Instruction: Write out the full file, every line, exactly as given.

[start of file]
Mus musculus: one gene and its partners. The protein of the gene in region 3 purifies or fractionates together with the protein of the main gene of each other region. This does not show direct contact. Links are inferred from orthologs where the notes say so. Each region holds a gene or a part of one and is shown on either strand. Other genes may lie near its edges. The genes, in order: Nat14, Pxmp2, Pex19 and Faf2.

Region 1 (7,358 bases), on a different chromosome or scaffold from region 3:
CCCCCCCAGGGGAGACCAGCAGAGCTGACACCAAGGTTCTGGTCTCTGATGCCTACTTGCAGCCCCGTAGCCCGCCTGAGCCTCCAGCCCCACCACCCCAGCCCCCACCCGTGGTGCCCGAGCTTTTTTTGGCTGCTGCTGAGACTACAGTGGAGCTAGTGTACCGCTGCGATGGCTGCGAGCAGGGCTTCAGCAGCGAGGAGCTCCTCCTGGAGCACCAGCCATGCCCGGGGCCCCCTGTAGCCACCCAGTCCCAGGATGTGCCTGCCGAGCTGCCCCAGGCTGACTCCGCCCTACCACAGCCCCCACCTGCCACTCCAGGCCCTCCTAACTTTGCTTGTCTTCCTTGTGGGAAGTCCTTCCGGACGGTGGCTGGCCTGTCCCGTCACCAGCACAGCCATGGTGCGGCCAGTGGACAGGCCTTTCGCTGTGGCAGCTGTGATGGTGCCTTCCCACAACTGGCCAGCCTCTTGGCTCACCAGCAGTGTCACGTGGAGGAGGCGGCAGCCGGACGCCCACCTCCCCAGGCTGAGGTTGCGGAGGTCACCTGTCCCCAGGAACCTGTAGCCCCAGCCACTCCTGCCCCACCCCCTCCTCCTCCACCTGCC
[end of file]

Mus musculus: one gene and its partners. The protein of the gene in region 3 purifies or fractionates together with the protein of the main gene of each other region. This does not show direct contact. Links are inferred from orthologs where the notes say so. Each region holds a gene or a part of one and is shown on either strand. Other genes may lie near its edges. The genes, in order: Nat14, Pxmp2, Pex19 and Faf2.

Region 1 (7,358 bases), on a different chromosome or scaffold from region 3:
CCCCCCCAGGGGAGACCAGCAGAGCTGACACCAAGGTTCTGGTCTCTGATGCCTACTTGCAGCCCCGTAGCCCGCCTGAGCCTCCAGCCCCACCACCCCAGCCCCCACCCGTGGTGCCCGAGCTTTTTTTGGCTGCTGCTGAGACTACAGTGGAGCTAGTGTACCGCTGCGATGGCTGCGAGCAGGGCTTCAGCAGCGAGGAGCTCCTCCTGGAGCACCAGCCATGCCCGGGGCCCCCTGTAGCCACCCAGTCCCAGGATGTGCCTGCCGAGCTGCCCCAGGCTGACTCCGCCCTACCACAGCCCCCACCTGCCACTCCAGGCCCTCCTAACTTTGCTTGTCTTCCTTGTGGGAAGTCCTTCCGGACGGTGGCTGGCCTGTCCCGTCACCAGCACAGCCATGGTGCGGCCAGTGGACAGGCCTTTCGCTGTGGCAGCTGTGATGGTGCCTTCCCACAACTGGCCAGCCTCTTGGCTCACCAGCAGTGTCACGTGGAGGAGGCGGCAGCCGGACGCCCACCTCCCCAGGCTGAGGTTGCGGAGGTCACCTGTCCCCAGGAACCTGTAGCCCCAGCCACTCCTGCCCCACCCCCTCCTCCTCCACCTGCC